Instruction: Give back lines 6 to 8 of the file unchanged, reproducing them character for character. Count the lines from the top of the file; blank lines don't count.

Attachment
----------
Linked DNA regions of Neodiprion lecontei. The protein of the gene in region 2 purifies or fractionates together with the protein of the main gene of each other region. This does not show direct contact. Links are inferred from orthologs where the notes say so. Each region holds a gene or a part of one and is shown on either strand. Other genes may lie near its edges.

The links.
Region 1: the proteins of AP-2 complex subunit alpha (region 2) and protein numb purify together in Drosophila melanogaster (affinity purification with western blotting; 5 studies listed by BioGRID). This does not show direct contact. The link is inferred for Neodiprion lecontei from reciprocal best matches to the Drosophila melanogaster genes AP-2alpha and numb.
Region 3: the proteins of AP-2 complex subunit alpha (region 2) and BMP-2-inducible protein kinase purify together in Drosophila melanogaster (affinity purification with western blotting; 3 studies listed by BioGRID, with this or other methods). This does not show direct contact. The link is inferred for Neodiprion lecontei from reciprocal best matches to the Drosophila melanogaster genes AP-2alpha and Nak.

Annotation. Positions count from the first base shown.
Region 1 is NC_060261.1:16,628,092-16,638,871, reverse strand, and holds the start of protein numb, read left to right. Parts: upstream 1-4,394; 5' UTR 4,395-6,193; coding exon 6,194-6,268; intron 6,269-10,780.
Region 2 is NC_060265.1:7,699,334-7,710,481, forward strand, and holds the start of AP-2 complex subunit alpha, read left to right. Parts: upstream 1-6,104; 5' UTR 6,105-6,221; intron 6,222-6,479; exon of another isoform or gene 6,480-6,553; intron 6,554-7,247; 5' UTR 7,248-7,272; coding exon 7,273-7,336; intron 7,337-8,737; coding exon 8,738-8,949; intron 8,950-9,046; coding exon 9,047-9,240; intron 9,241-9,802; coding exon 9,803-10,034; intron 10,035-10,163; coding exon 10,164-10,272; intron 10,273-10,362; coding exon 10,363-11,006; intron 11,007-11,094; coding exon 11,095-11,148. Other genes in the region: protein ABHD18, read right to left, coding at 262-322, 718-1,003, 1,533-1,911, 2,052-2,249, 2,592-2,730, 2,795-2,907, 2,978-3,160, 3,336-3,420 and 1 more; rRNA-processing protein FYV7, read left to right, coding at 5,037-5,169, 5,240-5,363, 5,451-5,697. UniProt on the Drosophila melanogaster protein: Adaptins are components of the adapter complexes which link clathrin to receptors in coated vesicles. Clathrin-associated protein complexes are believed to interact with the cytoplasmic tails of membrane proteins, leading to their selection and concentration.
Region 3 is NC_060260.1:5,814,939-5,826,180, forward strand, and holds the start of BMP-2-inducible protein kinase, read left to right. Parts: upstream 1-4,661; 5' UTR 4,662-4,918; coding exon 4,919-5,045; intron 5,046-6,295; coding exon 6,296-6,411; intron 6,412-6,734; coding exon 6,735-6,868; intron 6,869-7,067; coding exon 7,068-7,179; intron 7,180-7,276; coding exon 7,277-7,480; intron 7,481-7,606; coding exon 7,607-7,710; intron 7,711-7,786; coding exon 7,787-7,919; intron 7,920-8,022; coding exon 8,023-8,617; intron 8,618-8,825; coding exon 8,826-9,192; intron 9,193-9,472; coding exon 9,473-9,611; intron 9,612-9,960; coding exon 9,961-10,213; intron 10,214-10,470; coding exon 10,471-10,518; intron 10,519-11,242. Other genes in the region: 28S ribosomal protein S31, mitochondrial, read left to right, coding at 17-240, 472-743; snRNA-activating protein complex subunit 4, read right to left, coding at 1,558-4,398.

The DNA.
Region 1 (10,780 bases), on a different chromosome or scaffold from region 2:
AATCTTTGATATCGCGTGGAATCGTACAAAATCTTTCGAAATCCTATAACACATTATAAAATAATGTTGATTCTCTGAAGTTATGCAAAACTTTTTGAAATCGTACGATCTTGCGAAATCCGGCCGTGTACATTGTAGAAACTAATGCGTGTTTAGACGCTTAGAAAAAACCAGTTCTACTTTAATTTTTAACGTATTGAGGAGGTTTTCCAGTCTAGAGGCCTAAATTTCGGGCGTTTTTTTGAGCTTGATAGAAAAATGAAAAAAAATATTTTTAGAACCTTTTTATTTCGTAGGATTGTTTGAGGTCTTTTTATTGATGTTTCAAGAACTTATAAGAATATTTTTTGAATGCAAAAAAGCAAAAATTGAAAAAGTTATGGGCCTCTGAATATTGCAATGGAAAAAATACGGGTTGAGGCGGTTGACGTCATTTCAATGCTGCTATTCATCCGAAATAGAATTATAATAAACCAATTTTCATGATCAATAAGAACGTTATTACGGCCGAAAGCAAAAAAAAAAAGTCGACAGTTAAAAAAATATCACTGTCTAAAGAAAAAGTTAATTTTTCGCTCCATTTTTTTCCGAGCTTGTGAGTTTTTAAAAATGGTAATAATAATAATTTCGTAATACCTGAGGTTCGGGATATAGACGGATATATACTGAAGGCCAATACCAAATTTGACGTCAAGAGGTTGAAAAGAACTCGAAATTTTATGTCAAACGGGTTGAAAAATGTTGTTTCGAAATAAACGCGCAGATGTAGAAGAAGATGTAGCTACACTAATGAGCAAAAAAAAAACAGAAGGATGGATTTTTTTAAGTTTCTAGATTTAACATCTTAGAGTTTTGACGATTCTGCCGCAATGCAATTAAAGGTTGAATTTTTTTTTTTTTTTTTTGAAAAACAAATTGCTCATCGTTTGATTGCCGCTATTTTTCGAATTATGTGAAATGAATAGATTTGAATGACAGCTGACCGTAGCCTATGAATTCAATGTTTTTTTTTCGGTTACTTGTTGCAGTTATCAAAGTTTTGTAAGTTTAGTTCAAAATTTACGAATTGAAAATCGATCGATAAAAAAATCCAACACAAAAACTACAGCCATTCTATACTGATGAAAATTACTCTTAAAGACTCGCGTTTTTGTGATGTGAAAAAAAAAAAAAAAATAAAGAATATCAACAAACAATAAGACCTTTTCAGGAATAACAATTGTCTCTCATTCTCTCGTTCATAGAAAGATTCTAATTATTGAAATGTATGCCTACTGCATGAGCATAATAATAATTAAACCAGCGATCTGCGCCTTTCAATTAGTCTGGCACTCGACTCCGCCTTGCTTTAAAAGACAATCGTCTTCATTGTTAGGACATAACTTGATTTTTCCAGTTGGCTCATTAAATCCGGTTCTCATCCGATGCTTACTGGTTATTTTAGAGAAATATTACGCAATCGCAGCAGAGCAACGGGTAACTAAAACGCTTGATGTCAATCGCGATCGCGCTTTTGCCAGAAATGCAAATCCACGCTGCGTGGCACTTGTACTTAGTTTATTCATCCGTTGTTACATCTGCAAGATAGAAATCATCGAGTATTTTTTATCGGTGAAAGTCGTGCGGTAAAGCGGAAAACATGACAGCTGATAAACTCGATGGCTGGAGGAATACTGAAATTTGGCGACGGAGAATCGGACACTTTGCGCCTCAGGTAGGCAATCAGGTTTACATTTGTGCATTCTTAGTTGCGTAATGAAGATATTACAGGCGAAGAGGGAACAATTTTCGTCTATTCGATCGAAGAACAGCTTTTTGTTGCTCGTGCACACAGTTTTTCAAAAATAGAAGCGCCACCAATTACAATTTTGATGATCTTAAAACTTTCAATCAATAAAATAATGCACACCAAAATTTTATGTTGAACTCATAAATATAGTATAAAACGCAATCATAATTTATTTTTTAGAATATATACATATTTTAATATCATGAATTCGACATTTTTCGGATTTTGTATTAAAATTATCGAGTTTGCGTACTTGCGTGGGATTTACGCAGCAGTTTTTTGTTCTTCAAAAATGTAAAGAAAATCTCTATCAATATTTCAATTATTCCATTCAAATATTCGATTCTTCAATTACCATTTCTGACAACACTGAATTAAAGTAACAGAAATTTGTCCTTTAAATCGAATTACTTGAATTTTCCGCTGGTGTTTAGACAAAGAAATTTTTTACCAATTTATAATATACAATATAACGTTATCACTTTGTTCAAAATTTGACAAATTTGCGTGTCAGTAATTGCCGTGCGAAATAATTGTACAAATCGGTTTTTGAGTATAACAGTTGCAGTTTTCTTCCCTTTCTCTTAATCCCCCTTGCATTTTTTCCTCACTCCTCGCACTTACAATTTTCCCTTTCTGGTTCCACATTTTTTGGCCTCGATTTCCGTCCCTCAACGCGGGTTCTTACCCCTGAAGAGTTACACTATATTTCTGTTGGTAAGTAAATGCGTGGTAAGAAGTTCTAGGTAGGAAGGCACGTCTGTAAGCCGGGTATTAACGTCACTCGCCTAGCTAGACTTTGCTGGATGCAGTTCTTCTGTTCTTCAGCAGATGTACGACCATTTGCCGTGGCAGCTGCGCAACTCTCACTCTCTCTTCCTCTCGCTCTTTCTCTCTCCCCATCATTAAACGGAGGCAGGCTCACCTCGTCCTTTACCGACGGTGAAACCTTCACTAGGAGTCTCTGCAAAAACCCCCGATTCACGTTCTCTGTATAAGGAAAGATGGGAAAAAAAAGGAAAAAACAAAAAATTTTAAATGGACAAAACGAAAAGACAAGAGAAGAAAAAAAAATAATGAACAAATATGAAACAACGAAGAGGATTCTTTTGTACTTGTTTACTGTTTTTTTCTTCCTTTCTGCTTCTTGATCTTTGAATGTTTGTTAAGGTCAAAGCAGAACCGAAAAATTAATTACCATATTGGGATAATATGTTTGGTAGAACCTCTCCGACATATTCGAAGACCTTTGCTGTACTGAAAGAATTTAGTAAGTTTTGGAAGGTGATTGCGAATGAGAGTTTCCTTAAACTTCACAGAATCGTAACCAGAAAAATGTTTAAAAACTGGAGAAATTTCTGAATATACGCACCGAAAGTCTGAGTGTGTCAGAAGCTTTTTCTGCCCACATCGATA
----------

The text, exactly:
Region 1 is NC_060261.1:16,628,092-16,638,871, reverse strand, and holds the start of protein numb, read left to right. Parts: upstream 1-4,394; 5' UTR 4,395-6,193; coding exon 6,194-6,268; intron 6,269-10,780.
Region 2 is NC_060265.1:7,699,334-7,710,481, forward strand, and holds the start of AP-2 complex subunit alpha, read left to right. Parts: upstream 1-6,104; 5' UTR 6,105-6,221; intron 6,222-6,479; exon of another isoform or gene 6,480-6,553; intron 6,554-7,247; 5' UTR 7,248-7,272; coding exon 7,273-7,336; intron 7,337-8,737; coding exon 8,738-8,949; intron 8,950-9,046; coding exon 9,047-9,240; intron 9,241-9,802; coding exon 9,803-10,034; intron 10,035-10,163; coding exon 10,164-10,272; intron 10,273-10,362; coding exon 10,363-11,006; intron 11,007-11,094; coding exon 11,095-11,148. Other genes in the region: protein ABHD18, read right to left, coding at 262-322, 718-1,003, 1,533-1,911, 2,052-2,249, 2,592-2,730, 2,795-2,907, 2,978-3,160, 3,336-3,420 and 1 more; rRNA-processing protein FYV7, read left to right, coding at 5,037-5,169, 5,240-5,363, 5,451-5,697. UniProt on the Drosophila melanogaster protein: Adaptins are components of the adapter complexes which link clathrin to receptors in coated vesicles. Clathrin-associated protein complexes are believed to interact with the cytoplasmic tails of membrane proteins, leading to their selection and concentration.
Region 3 is NC_060260.1:5,814,939-5,826,180, forward strand, and holds the start of BMP-2-inducible protein kinase, read left to right. Parts: upstream 1-4,661; 5' UTR 4,662-4,918; coding exon 4,919-5,045; intron 5,046-6,295; coding exon 6,296-6,411; intron 6,412-6,734; coding exon 6,735-6,868; intron 6,869-7,067; coding exon 7,068-7,179; intron 7,180-7,276; coding exon 7,277-7,480; intron 7,481-7,606; coding exon 7,607-7,710; intron 7,711-7,786; coding exon 7,787-7,919; intron 7,920-8,022; coding exon 8,023-8,617; intron 8,618-8,825; coding exon 8,826-9,192; intron 9,193-9,472; coding exon 9,473-9,611; intron 9,612-9,960; coding exon 9,961-10,213; intron 10,214-10,470; coding exon 10,471-10,518; intron 10,519-11,242. Other genes in the region: 28S ribosomal protein S31, mitochondrial, read left to right, coding at 17-240, 472-743; snRNA-activating protein complex subunit 4, read right to left, coding at 1,558-4,398.